"Why some women become pregnant with ease and others have to work at it remains a mystery," said Dr. John Jarrett II, assistant professor of obstetrics and gynecology at the Indiana University School of Medicine.
Factors include age, anxiety, past abortions in later stages of pregnancy, long-term use of contraceptives and unusually irregular menstrual cycles.
A woman's most fertile period is between ages 20 and 24, doctors said, and a first conception becomes more difficult after age 30. A Yale University study of 40 childless women found that the time it takes to conceive at age 35 and older lengthens from an average of six months to more than two years.
As the biological clock ticks away, anxiety may increase.
"For nearly four years we'd been on a strict schedule of abstinence-performance, and I can testify that it had not been anything like a picnic," said Jola Osborne of London. "When I hit 30, the worry turned to panic. The pregnancy was as celebrated in our household as the royal wedding."
Surprising as it may be in this day of mass communication and explicit education, misinformation was judged the greatest problem by several experts.
In addition to the misconception that failure to conceive in the first few months means permanent infertility, several obstetrician-gynecologists said, many couples know very little about the cycles of the woman's body--the best and worst times to engage in intercourse to encourage pregnancy.
So far as is known, 92% of all conceptions take place between days 10 and 16, counting the first day of the last period as day 1.
Jarrett recommends having sex every other day, beginning with day 10 of the cycle through day 18.
"If you have intercourse every day, it can decrease the sperm count and, thus, the chances of pregnancy," he said.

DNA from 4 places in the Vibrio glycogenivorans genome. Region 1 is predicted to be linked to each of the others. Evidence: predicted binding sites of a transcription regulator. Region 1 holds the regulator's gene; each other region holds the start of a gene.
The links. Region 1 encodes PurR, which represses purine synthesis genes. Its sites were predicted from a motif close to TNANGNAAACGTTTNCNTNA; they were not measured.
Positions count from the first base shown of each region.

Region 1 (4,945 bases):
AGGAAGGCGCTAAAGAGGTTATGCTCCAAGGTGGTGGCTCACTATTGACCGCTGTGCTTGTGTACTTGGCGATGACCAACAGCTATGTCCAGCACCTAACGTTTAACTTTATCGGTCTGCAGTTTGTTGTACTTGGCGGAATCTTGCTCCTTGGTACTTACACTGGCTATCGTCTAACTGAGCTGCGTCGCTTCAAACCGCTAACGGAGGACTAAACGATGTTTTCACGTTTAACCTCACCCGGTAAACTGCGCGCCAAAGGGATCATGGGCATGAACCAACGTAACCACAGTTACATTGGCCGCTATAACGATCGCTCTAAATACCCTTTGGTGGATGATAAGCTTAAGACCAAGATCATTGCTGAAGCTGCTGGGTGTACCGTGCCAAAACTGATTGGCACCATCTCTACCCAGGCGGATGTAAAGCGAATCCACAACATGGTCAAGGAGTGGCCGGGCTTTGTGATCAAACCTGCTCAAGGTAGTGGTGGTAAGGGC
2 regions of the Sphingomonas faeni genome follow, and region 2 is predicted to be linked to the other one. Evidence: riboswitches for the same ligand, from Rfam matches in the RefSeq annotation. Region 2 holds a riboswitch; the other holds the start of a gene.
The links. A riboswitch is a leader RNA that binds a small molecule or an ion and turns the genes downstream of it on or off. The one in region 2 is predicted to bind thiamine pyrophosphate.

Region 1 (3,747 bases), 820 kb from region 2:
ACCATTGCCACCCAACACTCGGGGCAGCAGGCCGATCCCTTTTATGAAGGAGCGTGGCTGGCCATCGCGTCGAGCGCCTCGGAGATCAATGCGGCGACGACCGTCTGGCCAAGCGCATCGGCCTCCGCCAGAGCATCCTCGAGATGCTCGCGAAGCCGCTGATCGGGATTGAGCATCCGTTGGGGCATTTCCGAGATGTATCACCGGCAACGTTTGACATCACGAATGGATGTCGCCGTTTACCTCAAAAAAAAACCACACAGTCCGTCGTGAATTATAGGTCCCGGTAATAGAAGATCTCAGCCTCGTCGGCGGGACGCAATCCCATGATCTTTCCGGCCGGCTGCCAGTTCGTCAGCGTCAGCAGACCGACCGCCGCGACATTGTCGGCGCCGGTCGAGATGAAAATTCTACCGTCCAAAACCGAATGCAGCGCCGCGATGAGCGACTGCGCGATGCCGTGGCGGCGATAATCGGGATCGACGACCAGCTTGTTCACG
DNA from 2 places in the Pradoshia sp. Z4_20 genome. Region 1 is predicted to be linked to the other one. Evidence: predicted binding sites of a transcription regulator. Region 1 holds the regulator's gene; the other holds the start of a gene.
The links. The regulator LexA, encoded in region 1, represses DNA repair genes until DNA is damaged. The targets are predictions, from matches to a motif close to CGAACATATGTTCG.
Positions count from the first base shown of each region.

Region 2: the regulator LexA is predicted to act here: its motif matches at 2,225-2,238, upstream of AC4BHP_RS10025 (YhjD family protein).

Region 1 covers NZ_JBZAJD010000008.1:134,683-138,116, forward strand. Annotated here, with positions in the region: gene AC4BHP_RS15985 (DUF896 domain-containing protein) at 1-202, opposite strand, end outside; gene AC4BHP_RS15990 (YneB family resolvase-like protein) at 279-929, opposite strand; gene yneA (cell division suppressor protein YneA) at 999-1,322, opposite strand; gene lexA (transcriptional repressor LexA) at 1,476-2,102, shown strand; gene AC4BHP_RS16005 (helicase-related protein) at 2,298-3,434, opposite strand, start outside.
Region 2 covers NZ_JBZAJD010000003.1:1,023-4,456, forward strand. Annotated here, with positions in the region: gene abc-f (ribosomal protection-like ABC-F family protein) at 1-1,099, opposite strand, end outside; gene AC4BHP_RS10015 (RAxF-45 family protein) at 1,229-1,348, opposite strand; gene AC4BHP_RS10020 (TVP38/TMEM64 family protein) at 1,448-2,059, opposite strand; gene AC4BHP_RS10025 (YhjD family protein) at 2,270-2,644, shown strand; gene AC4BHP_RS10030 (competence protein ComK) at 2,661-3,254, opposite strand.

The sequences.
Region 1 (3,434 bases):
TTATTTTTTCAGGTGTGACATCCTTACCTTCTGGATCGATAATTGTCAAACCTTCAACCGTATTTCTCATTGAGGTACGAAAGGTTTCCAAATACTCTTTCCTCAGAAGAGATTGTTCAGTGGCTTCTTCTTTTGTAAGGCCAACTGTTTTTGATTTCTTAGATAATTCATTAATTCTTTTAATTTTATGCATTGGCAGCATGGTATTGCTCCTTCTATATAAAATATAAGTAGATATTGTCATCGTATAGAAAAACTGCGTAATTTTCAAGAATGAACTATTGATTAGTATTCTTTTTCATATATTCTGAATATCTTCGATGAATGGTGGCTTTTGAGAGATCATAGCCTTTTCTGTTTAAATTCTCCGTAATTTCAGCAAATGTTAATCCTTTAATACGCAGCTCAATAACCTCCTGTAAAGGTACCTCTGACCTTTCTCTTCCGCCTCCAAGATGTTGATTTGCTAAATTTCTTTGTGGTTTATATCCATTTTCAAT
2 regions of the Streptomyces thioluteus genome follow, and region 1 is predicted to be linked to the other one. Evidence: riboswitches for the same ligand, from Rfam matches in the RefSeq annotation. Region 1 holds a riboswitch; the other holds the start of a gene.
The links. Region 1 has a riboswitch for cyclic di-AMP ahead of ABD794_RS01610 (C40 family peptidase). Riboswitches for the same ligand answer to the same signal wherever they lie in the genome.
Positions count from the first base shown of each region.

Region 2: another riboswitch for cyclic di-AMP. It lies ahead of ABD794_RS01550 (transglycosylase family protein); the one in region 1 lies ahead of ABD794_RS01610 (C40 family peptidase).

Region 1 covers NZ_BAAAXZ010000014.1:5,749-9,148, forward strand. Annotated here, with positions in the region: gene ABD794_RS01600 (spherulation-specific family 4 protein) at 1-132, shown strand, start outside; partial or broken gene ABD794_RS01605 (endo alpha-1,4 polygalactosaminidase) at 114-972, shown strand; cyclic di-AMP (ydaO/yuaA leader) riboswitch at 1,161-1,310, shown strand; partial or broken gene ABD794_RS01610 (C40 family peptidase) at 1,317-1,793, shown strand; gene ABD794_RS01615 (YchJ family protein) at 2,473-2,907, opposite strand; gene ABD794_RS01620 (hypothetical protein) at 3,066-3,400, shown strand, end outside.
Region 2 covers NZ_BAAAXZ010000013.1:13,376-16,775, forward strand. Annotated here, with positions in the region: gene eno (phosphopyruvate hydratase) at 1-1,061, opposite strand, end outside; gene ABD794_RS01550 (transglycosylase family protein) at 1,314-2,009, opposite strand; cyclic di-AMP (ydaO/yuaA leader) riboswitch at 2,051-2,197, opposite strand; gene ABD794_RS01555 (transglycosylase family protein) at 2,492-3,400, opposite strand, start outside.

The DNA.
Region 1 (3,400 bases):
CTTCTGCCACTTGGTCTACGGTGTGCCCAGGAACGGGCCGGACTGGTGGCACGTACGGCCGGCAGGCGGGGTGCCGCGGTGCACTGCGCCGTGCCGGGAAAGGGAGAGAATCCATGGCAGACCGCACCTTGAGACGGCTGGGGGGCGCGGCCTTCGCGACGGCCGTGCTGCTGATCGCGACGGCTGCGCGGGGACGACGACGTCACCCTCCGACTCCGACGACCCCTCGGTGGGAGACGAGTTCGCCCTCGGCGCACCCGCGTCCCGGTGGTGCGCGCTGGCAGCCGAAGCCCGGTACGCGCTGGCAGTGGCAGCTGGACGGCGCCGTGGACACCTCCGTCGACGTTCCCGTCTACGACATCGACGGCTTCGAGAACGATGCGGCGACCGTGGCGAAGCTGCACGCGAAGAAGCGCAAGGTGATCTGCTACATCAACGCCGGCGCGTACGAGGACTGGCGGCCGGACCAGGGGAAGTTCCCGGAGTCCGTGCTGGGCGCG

Ordinarily about 30 million sperm must be produced for a chance of penetrating and fertilizing the egg, because less than 200 will reach the egg. Sperm survive 48 hours; the egg, 24. Each month, there is a single day when the life-spawning union may occur.
1 Egg Each Month
One egg, or ovum, is normally produced in the ovaries each month. It is released, during ovulation, by the ovary and moves into the Fallopian tube, a thin, flexible structure leading to the uterus.
Sperm moving through the uterus into the Fallopian tube meets the egg, and fertilization takes place. The fertilized egg, or embryo, continues on to the uterus, where it develops in the uterine wall.
"It's that one time, unlike all the others, and for no apparent reason, the sperm penetrates the ovum, and everything changes," said gynecologist Robert Epstein of San Francisco.
For Deborah, who asked her last name not be used, that magic moment occurred so unexpectedly that even her doctors were surprised.
"I was recovering from a miscarriage, which doctors said would take time. Two weeks later, I got pregnant. For the first two months, the doctors thought I was still reacting to the old pregnancy."
Ramona Shewl of San Francisco, who had been trying for a baby for a year, said she "was sick for four months, taking aspirin and eating lots of hot soup for what I thought was stomach flu, which turned out to be a pregnancy."